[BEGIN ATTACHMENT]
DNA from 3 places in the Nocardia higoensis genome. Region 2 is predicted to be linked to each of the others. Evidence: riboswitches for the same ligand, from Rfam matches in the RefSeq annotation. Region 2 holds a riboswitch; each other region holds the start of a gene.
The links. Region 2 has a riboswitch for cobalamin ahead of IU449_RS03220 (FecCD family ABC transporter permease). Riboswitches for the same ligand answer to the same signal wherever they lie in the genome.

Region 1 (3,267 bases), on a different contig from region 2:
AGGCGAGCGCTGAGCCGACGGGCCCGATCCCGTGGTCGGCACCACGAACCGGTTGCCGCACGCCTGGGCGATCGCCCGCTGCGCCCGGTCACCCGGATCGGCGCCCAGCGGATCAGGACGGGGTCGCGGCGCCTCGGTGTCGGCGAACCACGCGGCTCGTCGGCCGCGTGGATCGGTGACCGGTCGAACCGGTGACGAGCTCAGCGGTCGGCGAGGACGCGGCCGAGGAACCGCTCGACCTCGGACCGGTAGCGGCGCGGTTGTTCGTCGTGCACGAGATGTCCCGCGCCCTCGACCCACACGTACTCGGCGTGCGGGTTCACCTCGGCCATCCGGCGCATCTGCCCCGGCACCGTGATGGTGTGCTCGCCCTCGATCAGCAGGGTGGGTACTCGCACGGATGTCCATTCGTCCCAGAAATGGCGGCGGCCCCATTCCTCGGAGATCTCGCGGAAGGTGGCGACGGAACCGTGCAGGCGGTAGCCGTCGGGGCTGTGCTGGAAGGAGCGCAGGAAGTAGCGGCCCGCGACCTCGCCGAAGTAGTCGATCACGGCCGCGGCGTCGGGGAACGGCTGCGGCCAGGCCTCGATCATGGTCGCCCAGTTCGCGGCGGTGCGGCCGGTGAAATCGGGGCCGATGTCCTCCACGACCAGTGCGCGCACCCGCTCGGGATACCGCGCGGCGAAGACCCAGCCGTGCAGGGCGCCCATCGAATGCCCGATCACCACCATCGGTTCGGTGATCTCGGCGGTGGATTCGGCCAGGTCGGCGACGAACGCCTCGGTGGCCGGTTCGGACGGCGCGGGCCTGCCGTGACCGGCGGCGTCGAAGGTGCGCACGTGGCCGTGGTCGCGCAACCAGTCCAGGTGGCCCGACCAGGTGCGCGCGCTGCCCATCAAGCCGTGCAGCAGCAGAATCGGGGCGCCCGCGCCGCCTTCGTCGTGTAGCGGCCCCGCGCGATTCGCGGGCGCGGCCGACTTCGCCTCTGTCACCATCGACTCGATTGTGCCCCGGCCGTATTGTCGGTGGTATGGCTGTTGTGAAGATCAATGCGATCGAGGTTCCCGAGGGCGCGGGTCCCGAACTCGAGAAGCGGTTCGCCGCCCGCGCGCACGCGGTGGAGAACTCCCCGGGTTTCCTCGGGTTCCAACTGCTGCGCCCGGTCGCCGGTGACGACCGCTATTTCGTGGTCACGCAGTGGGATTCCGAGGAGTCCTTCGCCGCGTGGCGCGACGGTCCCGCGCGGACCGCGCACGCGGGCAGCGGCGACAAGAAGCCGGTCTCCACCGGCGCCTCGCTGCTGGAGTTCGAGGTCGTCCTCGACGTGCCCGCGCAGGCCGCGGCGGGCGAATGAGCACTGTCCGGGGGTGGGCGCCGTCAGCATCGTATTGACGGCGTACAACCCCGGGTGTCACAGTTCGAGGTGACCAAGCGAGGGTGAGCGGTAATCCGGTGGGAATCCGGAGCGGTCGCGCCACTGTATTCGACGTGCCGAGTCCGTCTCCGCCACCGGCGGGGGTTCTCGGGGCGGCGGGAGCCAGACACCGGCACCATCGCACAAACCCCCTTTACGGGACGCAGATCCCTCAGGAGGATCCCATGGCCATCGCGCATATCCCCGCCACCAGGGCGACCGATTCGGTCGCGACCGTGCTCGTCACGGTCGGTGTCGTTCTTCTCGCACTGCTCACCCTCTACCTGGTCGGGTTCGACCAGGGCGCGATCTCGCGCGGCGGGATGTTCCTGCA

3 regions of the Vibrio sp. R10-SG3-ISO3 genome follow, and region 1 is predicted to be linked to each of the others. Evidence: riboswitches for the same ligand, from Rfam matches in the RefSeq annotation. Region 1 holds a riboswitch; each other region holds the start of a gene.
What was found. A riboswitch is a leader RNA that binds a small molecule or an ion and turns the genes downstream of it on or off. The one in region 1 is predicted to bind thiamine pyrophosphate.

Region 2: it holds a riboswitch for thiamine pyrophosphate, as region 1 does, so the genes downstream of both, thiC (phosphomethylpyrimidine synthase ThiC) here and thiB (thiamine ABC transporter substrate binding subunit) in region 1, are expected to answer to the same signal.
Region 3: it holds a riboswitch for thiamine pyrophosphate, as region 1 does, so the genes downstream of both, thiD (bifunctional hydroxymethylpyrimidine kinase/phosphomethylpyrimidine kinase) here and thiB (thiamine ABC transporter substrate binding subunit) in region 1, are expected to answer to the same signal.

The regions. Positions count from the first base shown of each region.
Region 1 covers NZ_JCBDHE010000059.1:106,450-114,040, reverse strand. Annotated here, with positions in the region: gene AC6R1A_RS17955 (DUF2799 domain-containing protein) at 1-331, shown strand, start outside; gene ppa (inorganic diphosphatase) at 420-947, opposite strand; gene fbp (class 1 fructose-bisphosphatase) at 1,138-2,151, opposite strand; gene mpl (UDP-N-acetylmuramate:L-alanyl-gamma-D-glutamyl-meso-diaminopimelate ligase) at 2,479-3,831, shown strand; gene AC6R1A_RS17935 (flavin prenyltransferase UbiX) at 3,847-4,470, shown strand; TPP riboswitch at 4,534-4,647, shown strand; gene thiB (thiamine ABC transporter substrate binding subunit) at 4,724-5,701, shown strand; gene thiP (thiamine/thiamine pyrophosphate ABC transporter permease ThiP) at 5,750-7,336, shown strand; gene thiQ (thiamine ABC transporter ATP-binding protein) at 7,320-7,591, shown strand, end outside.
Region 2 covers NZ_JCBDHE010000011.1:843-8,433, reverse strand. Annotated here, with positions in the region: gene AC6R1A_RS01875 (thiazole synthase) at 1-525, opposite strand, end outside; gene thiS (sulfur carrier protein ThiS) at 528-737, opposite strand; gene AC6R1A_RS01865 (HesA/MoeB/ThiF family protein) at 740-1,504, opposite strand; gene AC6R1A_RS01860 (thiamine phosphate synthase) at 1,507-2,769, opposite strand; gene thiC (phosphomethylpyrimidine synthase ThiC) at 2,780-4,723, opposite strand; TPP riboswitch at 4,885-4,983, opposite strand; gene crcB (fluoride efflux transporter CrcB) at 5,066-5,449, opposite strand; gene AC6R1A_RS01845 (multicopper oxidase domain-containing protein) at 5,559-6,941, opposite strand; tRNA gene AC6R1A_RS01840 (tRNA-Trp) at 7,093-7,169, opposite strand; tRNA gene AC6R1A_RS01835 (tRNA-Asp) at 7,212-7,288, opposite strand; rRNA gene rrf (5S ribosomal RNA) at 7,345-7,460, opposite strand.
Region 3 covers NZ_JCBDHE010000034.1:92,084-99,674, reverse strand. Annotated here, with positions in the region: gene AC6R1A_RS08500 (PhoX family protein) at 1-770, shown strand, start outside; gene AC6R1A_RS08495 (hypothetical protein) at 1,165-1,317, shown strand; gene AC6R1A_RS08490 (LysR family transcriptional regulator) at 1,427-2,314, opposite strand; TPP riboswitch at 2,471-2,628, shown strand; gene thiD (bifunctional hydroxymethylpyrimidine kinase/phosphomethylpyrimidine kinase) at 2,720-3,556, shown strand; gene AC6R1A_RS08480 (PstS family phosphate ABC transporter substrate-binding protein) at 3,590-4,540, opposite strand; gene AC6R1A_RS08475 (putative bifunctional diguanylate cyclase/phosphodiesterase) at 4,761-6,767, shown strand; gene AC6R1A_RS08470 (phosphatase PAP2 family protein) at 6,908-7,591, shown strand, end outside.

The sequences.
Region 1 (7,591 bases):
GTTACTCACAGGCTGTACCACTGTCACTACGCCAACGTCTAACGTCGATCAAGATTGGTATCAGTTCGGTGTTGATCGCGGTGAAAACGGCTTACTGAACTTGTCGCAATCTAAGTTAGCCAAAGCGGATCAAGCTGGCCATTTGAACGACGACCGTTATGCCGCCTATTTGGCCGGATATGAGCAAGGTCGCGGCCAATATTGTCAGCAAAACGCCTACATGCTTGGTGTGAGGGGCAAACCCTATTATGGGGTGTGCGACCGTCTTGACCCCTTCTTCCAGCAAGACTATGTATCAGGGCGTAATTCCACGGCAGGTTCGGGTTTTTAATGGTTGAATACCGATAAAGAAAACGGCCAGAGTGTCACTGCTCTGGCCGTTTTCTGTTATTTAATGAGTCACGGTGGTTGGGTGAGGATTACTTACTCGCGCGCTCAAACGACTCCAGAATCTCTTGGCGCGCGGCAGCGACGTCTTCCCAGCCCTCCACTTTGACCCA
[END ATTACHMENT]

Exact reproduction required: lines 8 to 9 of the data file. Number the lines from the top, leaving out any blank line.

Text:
Region 3: it holds a riboswitch for thiamine pyrophosphate, as region 1 does, so the genes downstream of both, thiD (bifunctional hydroxymethylpyrimidine kinase/phosphomethylpyrimidine kinase) here and thiB (thiamine ABC transporter substrate binding subunit) in region 1, are expected to answer to the same signal.

The regions. Positions count from the first base shown of each region.